MONTREAL (Jun. 23)
The Quebec region of the Canadian Jewish Congress and B’nai B’rith District 22, made public yesterday a brief prepared by them stating objections to proposed language legislation (Bill 1), the main purpose of which is to make the French language “the principal, primary and common language of Quebec.” The two organizations already have submitted their brief to the Commission on Education, Cultural Affairs and Communications of the Quebec National Assembly.
The brief raised serious questions about Bill 1 based on what its authors regard as an “unjust treatment of minorities or individuals or an infringement on their rights and freedoms” as the measure now stands. The brief stated that “our main concern is that there should be no violation of the human rights of any individual and that equity in terms of law, customs and usage be maintained for all individuals without distinction.”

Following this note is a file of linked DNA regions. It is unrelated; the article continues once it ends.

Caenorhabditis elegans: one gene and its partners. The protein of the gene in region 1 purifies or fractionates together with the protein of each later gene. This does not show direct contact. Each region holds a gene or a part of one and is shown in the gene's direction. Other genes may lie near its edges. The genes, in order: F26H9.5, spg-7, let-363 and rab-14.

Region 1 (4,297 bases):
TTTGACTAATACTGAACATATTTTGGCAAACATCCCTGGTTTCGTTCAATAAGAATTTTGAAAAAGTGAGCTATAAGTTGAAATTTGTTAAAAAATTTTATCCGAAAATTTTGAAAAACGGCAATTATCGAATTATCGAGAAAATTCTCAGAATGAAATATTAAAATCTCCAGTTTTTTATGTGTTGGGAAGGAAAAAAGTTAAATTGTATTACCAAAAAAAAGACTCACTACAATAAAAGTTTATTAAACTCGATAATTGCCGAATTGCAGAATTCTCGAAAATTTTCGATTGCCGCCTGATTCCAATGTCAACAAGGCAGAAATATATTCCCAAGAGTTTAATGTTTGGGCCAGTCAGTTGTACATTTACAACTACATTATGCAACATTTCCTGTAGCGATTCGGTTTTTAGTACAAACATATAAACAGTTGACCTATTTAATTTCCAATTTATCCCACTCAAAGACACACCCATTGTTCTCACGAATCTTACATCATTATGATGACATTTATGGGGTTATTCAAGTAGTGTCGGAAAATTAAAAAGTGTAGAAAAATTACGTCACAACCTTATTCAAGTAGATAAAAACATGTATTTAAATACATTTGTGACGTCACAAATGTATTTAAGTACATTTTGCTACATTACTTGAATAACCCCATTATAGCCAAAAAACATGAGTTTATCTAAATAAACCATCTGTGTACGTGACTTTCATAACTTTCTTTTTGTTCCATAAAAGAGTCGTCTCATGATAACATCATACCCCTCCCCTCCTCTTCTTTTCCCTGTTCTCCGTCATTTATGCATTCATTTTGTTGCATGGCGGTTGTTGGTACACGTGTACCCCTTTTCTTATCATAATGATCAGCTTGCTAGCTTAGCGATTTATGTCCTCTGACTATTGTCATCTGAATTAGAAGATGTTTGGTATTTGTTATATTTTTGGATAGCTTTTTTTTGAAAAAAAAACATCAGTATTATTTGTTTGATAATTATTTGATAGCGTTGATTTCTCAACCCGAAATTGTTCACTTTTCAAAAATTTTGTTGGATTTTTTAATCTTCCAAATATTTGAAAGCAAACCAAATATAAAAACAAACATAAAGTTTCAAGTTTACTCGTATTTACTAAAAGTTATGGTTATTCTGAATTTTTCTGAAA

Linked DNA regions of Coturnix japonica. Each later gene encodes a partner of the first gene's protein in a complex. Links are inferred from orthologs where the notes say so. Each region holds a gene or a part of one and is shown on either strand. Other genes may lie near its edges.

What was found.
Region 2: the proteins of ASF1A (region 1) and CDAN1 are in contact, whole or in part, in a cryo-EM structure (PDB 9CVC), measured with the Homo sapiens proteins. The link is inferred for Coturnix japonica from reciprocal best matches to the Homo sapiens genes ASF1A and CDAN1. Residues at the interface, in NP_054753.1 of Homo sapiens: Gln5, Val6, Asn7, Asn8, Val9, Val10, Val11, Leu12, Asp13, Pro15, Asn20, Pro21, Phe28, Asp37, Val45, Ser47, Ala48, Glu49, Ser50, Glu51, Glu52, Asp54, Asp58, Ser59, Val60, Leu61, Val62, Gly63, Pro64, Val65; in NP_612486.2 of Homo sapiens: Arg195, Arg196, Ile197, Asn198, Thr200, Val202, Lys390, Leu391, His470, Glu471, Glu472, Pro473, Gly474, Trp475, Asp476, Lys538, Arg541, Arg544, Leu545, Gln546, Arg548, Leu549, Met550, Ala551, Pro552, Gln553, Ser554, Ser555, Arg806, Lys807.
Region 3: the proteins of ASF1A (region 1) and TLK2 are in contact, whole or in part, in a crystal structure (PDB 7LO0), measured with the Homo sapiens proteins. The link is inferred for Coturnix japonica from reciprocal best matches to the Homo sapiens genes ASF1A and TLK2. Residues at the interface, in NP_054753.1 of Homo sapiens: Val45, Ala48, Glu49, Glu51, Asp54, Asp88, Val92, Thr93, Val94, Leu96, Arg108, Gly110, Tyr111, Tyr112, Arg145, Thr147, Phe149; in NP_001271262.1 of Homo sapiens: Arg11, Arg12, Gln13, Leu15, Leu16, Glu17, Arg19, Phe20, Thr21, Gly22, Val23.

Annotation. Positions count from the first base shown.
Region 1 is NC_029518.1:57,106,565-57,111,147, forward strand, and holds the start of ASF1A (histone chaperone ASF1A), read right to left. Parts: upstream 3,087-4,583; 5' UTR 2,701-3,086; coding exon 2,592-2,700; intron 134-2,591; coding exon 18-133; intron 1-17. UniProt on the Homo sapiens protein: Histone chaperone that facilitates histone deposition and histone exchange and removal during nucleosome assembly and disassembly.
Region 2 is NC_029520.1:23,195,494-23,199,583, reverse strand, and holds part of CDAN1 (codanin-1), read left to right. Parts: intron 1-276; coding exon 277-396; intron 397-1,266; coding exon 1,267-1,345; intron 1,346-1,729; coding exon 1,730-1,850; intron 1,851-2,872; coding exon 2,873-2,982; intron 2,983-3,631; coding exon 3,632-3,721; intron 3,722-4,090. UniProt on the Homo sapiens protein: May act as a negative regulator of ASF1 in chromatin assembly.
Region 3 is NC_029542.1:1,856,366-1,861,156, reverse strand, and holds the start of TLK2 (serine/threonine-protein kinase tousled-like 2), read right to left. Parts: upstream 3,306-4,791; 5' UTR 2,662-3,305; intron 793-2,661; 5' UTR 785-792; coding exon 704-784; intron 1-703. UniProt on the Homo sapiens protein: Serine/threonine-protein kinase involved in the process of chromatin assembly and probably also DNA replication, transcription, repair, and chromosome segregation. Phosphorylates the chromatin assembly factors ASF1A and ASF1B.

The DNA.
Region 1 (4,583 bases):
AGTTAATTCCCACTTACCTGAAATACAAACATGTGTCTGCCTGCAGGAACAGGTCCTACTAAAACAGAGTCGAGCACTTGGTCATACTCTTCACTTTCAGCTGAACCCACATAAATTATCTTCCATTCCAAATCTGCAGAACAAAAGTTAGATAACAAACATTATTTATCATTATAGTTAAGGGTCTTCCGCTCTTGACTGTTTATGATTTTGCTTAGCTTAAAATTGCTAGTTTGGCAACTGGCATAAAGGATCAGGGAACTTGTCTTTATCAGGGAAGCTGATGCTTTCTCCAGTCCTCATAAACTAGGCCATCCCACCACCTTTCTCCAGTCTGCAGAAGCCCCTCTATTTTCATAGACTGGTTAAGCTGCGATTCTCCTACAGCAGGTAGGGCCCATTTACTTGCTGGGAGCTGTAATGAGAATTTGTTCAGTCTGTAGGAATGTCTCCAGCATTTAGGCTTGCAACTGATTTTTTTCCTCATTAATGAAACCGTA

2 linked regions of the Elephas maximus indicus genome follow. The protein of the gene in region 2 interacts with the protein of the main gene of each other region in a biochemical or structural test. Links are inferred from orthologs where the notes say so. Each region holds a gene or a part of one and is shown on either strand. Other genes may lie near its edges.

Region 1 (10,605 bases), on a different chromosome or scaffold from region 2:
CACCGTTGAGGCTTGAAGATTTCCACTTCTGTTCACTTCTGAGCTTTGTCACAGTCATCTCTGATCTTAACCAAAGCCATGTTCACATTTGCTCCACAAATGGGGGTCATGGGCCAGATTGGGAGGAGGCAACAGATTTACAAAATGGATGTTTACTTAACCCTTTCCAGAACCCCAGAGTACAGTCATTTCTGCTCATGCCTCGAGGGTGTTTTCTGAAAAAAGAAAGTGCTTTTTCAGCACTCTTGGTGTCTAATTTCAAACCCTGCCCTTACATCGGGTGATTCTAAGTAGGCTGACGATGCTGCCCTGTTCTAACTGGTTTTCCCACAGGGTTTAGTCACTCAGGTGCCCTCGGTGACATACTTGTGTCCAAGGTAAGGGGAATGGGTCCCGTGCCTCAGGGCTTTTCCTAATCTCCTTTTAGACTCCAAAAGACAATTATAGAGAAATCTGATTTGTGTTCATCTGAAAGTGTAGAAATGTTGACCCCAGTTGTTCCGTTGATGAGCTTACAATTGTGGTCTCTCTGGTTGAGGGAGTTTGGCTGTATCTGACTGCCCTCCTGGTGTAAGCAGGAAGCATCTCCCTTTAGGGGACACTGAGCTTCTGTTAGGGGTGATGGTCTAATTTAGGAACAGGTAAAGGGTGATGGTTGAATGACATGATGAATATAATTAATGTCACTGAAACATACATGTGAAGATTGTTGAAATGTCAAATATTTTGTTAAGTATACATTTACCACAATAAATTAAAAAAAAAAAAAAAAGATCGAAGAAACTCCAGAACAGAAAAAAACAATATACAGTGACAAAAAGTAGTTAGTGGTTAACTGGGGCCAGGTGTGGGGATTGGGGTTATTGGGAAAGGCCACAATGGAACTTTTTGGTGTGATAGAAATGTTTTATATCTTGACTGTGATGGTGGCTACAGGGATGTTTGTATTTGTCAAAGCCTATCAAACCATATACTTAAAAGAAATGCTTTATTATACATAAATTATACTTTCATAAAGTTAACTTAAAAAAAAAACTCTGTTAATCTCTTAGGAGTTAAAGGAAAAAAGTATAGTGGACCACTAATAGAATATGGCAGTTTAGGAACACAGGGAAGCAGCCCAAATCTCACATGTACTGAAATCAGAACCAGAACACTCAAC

The brief said “We maintain that the goals of Bill 1 must be consistent with the protection of human rights and dignity of all citizens. The French language in Quebec can flourish without undue coercion and harsh penalties…. Injustices of the past of which the Jewish community has also been the victim, cannot be corrected by discriminatory measures–rather the linguistic and cultural problems of Quebec must be solved by the closest cooperation and understanding of all, irrespective of origin.”
The two organizations said that the Jewish community specifically sought the elimination from Bill 1 of provisions which stipulate that it supersedes the Quebec Charter of Human Rights. The Jewish community also asked a change in the wording of the bill’s preamble to make it clear that the term “Quebecois” applies to all persons in the province, regardless of their language.
Joel Pinsky, who presided at the press conference at CJC headquarters, said the “relationship between the Jewish community and the Quebec government is generally good, now and in the past.” Howard Kresthot, president of District 22 of B’nai B’rith, said “There are people moving out of Quebec, both French speaking and English speaking, and certainly a number of Jews are included.” But he said that in general, the Jewish community here will remain unchanged.